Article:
GaryN, with all due respect, I don't want you to argue your case in this thread please. You have your own 40+ thread. Cheers mate. Lets keep it on topic.


Now, about this image. I know it's blurry and I know it's nothing special really but is anyone else here having very strong feelings of awe and emotion looking at it? I am profoundly moved by this beautiful, simple image.


PHAGE: yes..image that beautiful view. The approach time lapse "ballet" video was stunning.

WOOGLEUK: Yes, I read that today too. Very cool.



posted on Jul, 13 2016 @ 05:43 PM
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originally posted by: GaryN
a reply to: Phage
The colour filter centre wavelengths have been chosen to match well known emission lines of certain substances, can you identify them? We know the IR filter is for methane.

But the rest of them (red, green, and blue) are broadband filters: red (600–800 nm), green (500–600 nm), blue (420–520 nm).


source

So whatever argument you wanted to make falls flat again.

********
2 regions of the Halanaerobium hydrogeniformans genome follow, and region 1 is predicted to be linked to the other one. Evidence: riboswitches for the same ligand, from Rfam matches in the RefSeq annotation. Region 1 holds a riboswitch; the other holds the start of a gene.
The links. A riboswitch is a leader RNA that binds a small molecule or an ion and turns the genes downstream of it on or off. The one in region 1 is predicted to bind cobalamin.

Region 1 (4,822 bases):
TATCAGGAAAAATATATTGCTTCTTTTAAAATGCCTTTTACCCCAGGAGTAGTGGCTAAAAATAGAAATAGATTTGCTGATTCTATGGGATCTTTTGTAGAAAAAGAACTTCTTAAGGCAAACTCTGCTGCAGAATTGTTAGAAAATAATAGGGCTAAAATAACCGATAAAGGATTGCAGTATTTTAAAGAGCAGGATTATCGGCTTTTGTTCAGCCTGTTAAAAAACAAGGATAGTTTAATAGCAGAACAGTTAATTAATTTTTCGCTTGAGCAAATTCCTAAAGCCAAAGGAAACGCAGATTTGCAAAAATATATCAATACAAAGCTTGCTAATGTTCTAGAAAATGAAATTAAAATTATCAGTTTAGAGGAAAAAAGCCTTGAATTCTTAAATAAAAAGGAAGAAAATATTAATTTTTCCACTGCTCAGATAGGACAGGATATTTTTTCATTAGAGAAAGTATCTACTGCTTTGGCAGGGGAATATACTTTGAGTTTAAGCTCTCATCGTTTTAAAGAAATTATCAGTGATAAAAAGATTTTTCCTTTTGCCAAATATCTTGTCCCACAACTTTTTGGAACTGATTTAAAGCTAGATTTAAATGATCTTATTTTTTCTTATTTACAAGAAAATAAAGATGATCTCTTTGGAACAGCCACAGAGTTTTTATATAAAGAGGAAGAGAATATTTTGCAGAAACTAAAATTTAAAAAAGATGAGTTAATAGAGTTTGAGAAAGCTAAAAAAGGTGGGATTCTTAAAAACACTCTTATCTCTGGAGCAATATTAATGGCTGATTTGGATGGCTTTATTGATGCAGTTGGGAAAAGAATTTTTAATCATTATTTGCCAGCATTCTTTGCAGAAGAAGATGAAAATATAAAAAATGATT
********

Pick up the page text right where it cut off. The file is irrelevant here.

(P.S. I'm happy to post about this here because it's a Juno and JunoCam topic)



posted on Jul, 14 2016 @ 04:53 PM
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Come on NASA!



posted on Jul, 14 2016 @ 10:10 PM
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2 million Rads?
that can not be from the sun?
and they say in the first vid that they use titanium to shiled from it.
I did not think titanium could shiled from radiation?
gold or lead yes.



posted on Jul, 15 2016 @ 04:01 AM
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originally posted by: buddha
2 million Rads?
that can not be from the sun?
and they say in the first vid that they use titanium to shiled from it.
I did not think titanium could shiled from radiation?
gold or lead yes.


Why would Ti not be able to shield?



posted on Jul, 15 2016 @ 04:04 AM
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It might be tomorrow. I'm impatient too.